Three mothers and five children shared a European experience

Hortense Davison - fondly called "Petie" - and her son, Jimmy, were packing to go to England for her Fulbright Scholarship to teach French when she said, "Sue, if you and the kids could come to England before this Fulbright is completed, you could bicycle and stay in youth hostels in England till our school is out, and then we could go across and tour on the continent."

We couldn’t afford it, but a chance like that might never come again in our lifetimes! Chub and I saw it as part of Nancy’s and Walt’s educational experience! We told our friend, Jean Cronan, that we were considering this plan and asked Petie and Jimmy about our including three more and renting a Volkswagen bus to do parts of France, Germany and Italy. All were agreeable to the plan. Our four boys and Nancy would be between the of ages 13 and 17 years; time has marched on!

Those youngsters are now: James Davison, gynecologist in Rolla; attorney Patrick Cronan of Columbia; attorney Michael Cronan of Kansas City; Nancy Gerard Russell, antiques dealer, teacher and grandmother of Columbia; Walt Gerard, working with people with special needs in Columbia.

Petie Davison passed away several years after that wonderful summer and, last Wednesday, in a minor blizzard, Nancy and I made our way to Vandalia to hug the Cronan boys and praise their dear mother, who died at age 83.

Happy memories flowed as we followed the hearse back to Columbia’s Memorial Cemetery for Jean Cronan’s burial beside her husband, Pat.

Nancy and I recalled that we sailed on Holland-American’s Ryndam, took only necessary luggage, rented bikes in England and that Chub flew over to meet us and drive the VW bus.

We recalled our new sports hats; when Jean finally threw hers - with golf tees - in the trash in England, a stranger grabbed it up for herself. Mine had fish flies. We recalled:

● Hiring a taxi to take us to a good place to get an English meal - and everyone ordered Chinese!

● On a bike ride, Patrick and Mike Cronan fell asleep on Brighton’s sunny beach; the police promptly located two American boys because one wore a bright red hat.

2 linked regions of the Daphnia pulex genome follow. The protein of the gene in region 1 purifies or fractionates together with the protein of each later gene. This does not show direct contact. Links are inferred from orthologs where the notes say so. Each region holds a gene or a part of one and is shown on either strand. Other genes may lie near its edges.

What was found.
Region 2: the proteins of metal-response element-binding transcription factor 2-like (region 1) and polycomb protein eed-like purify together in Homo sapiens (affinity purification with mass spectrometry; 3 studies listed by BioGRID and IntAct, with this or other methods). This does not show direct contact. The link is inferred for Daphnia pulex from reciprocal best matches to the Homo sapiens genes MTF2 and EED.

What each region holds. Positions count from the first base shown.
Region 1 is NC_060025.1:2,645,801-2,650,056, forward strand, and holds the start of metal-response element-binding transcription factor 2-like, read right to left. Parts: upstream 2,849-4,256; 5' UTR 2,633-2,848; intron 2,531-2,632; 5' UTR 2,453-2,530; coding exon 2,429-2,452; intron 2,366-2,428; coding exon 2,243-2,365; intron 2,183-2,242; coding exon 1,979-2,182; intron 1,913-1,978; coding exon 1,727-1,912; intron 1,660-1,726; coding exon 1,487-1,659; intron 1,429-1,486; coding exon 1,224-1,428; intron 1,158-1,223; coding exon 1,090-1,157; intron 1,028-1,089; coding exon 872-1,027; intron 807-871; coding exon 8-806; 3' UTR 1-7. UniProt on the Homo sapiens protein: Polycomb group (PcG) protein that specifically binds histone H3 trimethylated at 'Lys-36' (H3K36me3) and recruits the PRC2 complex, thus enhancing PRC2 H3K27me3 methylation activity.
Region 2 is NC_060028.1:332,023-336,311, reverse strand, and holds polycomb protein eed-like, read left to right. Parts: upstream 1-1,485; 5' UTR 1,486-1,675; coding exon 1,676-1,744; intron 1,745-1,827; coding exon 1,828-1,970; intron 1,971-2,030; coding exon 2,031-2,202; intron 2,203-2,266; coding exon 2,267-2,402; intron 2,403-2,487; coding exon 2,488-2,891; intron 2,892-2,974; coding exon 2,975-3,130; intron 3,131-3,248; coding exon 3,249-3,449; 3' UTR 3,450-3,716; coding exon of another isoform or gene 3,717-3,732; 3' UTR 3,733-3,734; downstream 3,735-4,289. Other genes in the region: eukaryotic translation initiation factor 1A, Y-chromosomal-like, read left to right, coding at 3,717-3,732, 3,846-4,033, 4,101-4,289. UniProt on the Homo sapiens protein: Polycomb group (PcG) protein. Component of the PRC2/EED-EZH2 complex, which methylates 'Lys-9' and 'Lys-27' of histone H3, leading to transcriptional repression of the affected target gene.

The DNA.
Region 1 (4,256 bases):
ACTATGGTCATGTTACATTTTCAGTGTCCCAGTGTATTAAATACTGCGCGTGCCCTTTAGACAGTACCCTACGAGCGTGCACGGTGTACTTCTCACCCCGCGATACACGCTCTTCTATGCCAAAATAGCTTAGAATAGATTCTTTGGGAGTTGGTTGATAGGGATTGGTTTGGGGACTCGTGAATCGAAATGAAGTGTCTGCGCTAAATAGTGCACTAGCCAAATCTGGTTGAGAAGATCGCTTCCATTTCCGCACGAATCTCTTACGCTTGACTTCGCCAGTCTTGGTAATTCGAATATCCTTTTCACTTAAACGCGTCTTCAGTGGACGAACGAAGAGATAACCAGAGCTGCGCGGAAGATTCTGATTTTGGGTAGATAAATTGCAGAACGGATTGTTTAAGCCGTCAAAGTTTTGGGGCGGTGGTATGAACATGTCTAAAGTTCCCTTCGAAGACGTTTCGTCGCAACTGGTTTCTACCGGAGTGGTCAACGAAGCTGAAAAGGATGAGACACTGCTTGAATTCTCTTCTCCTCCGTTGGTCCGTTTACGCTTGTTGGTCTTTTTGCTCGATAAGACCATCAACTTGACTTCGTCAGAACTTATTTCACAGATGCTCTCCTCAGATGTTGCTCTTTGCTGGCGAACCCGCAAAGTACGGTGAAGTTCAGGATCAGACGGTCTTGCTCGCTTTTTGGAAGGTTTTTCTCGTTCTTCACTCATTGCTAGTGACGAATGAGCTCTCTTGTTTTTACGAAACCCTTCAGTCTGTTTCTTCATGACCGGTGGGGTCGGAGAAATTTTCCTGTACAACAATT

● Our rental bikes arrived after "lights out" at the youth hostel, but the warden unlocked the door for us after hours.

● Another warden had to teach Jean Cronan and me how to flush the old-fashioned pull-chain toilets. Youth hostels were clean, had reasonable rules, assigned each person housekeeping chores and charged reasonable overnight rates.

● In Germany a hotel keeper begged, "Please speak English!"

● A Paris policeman stopped us because I was driving the bus the wrong way on a one-way street. He thought Petie was a local pretending to be American - she spoke such good French.

A few years before our trip, Jean Cronan had organized a chapter of American Field Service in Vandalia and Al Blume, from Germany, entertained us in their home for a meal and a tour of his interesting ancient village. Al translated for us when we went through the 100 mile "closed Berlin corridor" and back! That gave us some scary moments.

So did our crossing from friendly Berlin through "Checkpoint Charlie" into West Germany, where cameras had to go down on command. Almost no explanation was given for what we were seeing. Chub was singled out, trembling, as he handed over all of his money - to an armed, less-than-pleasant German officer. The money was finally returned.

Was this tour an educational experience for those five youngsters? Yes! The greatest!

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